$\dagger\dagger$: However, even if these assumptions are not met, given a simple fact: stars all have a limited size. Our approximation does not seem too bad for $R >> R_{earth}$. (however, the physics reason is different for $R >> R_{earth}$)

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  • $\begingroup$ that is still a strength-of-material issue. what if the building was sculpted outa solid diamond? $\endgroup$ – robert bristow-johnson Oct 18 '16 at 18:15
  • $\begingroup$ @robertbristow-johnson diamond has a finite breaking point even if it's a very high one, so I don't see how that would effect the above argument. $\endgroup$ – Virgo Oct 18 '16 at 18:24
  • $\begingroup$ -1 Sufficiently large buildings experience enough centrifugal force (especially if they have a counterweight, see space elevators) to overcome this problem. So this does not pose a theoretical limit. $\endgroup$ – lemon Oct 18 '16 at 18:34
  • $\begingroup$ @robertbristow-johnson It is not only a material issue. $W$ and $F$ depends on $r^2$ and $r^3$ respectively. Even if material matters (usually true), $r^3$ always wins out $r^2$. When it stands (not collapse yet), the material aspects win. but there always exists a $r$ such that the $r$ wins out the material $\endgroup$ – Shing Oct 18 '16 at 18:34
  • $\begingroup$ @lemon rebuke accepted; and assumptions as well as explanations are added to the answer. If I have enough time, I might make a better argument. $\endgroup$ – Shing Oct 19 '16 at 16:35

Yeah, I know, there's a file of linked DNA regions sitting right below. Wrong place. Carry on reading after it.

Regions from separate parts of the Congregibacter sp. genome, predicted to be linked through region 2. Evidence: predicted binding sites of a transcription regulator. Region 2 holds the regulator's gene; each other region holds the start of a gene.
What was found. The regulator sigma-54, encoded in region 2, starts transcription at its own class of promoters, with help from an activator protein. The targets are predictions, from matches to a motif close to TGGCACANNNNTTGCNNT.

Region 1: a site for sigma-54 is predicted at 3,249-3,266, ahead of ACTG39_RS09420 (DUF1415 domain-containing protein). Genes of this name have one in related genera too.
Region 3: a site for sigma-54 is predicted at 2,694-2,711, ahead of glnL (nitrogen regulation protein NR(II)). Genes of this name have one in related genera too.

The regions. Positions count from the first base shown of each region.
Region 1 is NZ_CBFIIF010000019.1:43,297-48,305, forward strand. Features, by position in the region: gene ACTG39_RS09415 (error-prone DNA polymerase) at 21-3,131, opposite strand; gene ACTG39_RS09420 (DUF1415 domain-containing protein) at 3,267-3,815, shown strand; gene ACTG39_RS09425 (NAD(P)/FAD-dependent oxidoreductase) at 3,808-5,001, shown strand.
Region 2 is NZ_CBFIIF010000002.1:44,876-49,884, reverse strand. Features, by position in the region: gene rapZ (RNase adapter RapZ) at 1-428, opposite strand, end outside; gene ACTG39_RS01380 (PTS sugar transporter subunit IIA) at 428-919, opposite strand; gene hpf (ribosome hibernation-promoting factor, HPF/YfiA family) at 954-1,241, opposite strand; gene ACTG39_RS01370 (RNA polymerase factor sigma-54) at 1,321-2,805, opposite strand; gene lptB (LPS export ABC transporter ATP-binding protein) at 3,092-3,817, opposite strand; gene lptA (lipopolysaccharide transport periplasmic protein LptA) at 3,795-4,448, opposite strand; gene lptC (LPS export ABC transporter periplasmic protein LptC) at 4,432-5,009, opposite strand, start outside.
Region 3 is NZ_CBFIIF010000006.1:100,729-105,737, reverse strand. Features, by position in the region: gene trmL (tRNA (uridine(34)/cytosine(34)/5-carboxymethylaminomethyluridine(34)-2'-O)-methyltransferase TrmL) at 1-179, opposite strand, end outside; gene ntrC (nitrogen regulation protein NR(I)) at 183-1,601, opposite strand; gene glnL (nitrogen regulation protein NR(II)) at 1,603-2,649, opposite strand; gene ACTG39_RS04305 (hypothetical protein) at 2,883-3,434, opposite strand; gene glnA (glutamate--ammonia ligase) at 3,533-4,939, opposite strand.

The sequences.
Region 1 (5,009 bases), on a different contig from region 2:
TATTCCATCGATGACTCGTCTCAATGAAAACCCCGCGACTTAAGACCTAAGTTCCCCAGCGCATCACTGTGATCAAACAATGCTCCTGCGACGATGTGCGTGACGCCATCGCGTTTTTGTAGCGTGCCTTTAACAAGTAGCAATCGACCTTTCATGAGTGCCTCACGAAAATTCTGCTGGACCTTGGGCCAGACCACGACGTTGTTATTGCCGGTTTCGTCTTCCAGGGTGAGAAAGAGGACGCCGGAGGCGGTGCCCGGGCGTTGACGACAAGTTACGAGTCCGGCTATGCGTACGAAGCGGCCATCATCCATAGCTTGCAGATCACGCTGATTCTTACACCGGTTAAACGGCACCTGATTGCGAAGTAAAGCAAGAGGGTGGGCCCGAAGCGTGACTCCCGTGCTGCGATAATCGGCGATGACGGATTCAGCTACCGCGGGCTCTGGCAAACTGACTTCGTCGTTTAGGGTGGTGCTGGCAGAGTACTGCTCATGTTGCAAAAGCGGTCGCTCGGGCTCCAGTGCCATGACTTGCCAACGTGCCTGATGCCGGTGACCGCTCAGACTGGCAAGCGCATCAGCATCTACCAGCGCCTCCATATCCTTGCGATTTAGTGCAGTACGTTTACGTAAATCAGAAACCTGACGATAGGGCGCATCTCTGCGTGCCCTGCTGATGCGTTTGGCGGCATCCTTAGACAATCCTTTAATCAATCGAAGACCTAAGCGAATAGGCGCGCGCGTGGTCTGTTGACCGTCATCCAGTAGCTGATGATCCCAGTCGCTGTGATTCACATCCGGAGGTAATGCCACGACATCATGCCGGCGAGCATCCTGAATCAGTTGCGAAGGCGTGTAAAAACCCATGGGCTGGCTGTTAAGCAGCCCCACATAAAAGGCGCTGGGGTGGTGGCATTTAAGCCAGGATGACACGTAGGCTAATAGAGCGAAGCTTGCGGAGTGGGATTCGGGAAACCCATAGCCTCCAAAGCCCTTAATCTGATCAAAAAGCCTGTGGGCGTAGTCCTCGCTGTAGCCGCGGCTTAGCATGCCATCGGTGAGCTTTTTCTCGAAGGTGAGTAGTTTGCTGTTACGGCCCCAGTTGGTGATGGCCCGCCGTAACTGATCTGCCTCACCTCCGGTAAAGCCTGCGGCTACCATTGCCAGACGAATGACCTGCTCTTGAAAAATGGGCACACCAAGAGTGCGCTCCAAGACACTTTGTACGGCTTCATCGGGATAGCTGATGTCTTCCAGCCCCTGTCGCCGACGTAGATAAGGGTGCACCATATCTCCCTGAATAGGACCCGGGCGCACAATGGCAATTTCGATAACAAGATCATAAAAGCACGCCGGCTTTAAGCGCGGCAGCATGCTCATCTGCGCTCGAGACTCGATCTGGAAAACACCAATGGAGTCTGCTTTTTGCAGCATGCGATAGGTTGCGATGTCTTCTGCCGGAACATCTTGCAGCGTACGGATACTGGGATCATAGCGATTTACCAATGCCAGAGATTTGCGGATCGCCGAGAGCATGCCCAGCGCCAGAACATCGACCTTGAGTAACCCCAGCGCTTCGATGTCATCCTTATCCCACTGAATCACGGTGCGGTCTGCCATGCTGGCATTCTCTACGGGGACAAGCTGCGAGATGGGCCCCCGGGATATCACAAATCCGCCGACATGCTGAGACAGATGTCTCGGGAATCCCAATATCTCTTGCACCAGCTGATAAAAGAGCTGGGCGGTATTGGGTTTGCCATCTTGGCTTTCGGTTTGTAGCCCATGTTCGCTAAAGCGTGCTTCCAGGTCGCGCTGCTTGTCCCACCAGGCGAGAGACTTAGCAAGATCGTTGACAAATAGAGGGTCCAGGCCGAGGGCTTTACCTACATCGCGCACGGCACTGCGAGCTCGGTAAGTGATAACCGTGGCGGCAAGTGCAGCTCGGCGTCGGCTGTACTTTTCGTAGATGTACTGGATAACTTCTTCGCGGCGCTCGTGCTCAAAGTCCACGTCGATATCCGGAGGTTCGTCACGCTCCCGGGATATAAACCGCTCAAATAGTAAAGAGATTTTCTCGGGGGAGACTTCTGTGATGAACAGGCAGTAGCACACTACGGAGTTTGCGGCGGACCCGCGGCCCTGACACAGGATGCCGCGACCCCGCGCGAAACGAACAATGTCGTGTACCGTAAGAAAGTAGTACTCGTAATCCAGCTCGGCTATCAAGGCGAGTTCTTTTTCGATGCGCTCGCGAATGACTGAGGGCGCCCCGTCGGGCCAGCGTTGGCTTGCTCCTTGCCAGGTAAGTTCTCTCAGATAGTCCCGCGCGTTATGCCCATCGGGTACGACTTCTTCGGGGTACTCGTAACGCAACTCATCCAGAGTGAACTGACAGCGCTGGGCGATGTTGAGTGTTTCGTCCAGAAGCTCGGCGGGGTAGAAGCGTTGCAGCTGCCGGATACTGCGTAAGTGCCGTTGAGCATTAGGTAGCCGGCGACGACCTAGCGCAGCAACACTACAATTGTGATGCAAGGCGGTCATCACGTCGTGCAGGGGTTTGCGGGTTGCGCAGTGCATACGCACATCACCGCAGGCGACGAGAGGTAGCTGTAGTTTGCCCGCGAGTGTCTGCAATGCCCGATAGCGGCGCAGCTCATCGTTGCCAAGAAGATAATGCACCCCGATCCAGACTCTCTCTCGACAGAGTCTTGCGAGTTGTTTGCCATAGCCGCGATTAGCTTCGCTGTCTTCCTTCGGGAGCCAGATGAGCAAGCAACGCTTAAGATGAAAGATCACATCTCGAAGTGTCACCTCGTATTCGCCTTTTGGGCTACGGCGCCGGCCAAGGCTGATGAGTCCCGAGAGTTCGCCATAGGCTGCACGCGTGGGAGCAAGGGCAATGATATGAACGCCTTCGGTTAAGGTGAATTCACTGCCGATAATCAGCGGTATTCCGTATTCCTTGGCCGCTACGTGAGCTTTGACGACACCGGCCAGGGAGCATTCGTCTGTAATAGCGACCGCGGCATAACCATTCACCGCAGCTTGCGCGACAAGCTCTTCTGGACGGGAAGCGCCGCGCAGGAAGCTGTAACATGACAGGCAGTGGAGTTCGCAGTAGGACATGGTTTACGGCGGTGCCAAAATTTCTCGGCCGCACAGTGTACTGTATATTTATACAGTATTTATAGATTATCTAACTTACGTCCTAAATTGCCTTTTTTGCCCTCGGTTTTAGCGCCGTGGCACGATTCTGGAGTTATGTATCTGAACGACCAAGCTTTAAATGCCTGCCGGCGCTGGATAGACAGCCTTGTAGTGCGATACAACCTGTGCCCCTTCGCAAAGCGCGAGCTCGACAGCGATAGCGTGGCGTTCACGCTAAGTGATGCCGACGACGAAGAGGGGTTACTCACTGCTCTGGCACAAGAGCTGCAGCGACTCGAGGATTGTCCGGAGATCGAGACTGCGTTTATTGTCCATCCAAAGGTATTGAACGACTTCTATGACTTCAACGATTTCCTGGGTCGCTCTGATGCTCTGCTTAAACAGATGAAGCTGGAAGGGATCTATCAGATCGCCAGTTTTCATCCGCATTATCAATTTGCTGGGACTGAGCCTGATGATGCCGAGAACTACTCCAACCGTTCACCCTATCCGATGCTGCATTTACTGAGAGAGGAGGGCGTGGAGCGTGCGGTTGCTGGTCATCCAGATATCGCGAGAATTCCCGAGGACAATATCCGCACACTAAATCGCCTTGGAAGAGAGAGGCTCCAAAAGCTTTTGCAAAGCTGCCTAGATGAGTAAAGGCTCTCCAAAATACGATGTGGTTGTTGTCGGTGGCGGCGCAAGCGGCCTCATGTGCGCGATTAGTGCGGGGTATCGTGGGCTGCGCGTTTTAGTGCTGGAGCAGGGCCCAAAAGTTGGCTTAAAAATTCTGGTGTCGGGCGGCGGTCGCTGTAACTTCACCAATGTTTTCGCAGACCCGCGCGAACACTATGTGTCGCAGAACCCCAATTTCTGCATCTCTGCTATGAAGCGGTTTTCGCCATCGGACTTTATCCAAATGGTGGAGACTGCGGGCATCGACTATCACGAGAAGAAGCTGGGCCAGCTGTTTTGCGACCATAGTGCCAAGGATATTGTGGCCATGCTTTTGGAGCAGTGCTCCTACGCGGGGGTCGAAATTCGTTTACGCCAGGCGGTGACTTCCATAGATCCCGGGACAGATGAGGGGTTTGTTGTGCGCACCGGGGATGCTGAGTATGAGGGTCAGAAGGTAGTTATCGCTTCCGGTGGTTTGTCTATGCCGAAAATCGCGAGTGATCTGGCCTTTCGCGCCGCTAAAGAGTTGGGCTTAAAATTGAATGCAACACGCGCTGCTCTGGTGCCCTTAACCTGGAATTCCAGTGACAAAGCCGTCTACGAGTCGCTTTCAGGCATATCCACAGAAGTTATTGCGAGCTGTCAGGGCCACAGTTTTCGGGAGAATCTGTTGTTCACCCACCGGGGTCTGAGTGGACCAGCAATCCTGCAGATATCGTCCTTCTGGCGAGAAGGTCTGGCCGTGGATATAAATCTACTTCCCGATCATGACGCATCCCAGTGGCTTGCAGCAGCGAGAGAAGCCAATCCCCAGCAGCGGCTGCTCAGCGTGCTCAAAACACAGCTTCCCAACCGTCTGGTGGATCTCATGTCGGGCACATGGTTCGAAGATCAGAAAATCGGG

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Yes, there is something called square-cube law. You can read it on wikipedia

https://en.wikipedia.org/wiki/Square-cube_law

but basically, it explains why building taller and taller skyscrapers is increasingly difficult, and at some point it becomes impossible.

The basic idea is that consider you want to scale yourself to 10 of your size. Assuming that your density does not change, your mass, which is proportional to the cube of your size

$ M \propto l^3$

your mass will be 1000 times larger. Now, your weight puts pressure on the cross section your femur bone (A). This pressure is given by

$ P = M/A$

Thus, when your mass increases 1000 times, the cross section of your femur bone also has to go to 1000 times of itself, otherwise your bones will break. As the are is proportional to the square of the size of femur bone, your femur bone should scale 100 times of itself while your size only grows 10 times of itself. This means that as you grow in size, your bones get so thick that soon you will be noting but only a femur bone.

Similarly, if you want to scale a building 1000 times of itself, you have to make the building columns so thick that at some point, the building will be nothing but just a column.

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There is a theory for glaciers. The maximum height is approximately $$h = \sqrt{\lambda L}$$ where $\lambda$ is proportional to the critical shear stress ($\lambda$ is about 10 metres for ice) and $L$ is half the width. It should apply to other materials, with a larger value of $\lambda$ for materials stronger than ice.